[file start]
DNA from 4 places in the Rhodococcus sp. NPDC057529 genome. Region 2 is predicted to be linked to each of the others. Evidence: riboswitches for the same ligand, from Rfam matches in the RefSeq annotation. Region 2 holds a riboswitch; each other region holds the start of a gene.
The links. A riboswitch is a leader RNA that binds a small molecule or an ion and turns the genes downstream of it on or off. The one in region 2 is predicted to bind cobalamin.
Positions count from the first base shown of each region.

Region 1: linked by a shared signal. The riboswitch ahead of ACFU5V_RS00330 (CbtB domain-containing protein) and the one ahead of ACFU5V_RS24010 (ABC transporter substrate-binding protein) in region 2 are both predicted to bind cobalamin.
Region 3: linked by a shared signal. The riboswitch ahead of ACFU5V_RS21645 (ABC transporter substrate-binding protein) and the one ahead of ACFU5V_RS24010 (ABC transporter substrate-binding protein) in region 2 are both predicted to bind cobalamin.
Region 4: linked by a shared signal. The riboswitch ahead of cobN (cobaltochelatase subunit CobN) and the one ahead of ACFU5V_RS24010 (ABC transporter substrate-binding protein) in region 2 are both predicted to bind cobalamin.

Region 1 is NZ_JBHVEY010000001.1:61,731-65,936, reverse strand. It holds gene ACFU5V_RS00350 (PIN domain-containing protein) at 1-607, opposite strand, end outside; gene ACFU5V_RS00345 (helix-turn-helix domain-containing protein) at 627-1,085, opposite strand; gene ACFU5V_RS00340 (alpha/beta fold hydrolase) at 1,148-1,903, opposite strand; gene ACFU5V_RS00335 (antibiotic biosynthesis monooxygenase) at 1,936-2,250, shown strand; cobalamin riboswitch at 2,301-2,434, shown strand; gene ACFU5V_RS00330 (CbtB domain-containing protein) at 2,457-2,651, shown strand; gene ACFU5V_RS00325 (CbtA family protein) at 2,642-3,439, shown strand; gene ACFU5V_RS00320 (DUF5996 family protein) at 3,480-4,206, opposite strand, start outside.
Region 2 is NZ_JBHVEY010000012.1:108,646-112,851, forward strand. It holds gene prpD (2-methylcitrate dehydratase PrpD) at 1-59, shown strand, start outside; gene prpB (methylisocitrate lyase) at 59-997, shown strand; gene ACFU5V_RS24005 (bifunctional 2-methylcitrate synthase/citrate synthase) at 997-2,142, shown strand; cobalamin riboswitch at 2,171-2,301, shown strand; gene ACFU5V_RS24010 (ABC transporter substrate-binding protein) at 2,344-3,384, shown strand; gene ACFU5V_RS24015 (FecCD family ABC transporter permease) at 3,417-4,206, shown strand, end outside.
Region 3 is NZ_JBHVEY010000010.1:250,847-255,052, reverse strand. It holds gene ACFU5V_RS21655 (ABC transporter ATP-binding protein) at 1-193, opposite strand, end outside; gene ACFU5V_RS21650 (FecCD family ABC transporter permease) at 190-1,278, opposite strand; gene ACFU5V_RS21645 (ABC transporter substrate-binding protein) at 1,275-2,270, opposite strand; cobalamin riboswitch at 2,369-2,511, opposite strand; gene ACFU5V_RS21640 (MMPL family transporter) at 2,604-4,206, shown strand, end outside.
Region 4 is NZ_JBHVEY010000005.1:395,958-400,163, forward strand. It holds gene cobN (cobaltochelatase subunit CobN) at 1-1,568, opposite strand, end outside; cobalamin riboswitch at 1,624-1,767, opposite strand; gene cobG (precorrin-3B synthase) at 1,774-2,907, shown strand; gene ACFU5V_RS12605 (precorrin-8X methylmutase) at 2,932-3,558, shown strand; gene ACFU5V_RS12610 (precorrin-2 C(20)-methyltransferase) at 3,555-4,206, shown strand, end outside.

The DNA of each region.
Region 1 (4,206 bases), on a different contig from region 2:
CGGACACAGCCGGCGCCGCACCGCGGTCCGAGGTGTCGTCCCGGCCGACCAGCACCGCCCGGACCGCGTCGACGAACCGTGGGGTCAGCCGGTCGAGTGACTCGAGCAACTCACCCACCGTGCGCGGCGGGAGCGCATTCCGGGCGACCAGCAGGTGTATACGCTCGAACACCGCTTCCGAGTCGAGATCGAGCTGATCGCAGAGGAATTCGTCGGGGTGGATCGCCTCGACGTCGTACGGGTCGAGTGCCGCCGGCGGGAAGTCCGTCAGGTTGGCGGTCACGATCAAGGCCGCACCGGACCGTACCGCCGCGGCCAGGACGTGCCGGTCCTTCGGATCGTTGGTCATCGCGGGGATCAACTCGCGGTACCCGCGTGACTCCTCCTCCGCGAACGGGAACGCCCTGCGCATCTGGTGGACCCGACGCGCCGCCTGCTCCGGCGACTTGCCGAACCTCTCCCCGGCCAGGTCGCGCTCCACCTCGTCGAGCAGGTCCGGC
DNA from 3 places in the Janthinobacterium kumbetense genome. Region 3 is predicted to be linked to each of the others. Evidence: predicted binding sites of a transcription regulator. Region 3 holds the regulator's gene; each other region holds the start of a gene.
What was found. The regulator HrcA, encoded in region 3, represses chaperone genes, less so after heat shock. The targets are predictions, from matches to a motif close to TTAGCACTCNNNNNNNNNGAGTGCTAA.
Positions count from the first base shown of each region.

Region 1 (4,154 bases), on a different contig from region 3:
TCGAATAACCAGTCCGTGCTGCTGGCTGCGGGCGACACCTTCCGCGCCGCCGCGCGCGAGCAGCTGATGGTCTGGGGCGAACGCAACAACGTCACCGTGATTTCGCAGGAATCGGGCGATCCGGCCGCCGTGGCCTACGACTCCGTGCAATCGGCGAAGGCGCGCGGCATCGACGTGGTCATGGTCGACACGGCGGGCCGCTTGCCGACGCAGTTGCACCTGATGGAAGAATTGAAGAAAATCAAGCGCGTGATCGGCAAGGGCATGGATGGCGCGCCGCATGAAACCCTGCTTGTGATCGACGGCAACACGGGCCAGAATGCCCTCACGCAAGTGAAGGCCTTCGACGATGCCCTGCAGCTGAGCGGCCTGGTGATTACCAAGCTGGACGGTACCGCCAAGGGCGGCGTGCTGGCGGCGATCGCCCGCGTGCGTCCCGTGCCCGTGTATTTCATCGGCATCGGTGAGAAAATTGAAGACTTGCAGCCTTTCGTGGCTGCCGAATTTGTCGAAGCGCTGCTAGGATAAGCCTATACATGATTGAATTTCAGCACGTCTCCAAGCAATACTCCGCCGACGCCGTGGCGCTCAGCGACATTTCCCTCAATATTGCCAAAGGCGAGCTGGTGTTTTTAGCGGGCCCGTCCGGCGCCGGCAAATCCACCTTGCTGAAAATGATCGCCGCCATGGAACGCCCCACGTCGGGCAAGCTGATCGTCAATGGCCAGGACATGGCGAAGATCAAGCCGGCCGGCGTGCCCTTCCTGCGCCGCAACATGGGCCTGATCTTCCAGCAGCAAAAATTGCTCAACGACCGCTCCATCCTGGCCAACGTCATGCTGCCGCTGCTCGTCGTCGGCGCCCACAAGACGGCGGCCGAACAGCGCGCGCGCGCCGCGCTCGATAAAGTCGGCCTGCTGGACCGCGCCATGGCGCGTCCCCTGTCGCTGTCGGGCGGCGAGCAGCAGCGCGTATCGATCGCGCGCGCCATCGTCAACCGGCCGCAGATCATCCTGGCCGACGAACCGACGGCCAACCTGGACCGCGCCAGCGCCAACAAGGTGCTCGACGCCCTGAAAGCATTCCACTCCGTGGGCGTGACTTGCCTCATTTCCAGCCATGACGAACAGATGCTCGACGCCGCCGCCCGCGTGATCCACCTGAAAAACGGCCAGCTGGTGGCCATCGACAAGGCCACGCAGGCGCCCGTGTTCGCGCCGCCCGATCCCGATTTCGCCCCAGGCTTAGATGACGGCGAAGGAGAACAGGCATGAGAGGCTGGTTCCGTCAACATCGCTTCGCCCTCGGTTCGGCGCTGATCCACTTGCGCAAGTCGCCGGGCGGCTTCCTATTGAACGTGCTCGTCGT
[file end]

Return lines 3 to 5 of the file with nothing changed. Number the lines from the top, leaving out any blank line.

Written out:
Positions count from the first base shown of each region.

Region 1: linked by a shared signal. The riboswitch ahead of ACFU5V_RS00330 (CbtB domain-containing protein) and the one ahead of ACFU5V_RS24010 (ABC transporter substrate-binding protein) in region 2 are both predicted to bind cobalamin.
Region 3: linked by a shared signal. The riboswitch ahead of ACFU5V_RS21645 (ABC transporter substrate-binding protein) and the one ahead of ACFU5V_RS24010 (ABC transporter substrate-binding protein) in region 2 are both predicted to bind cobalamin.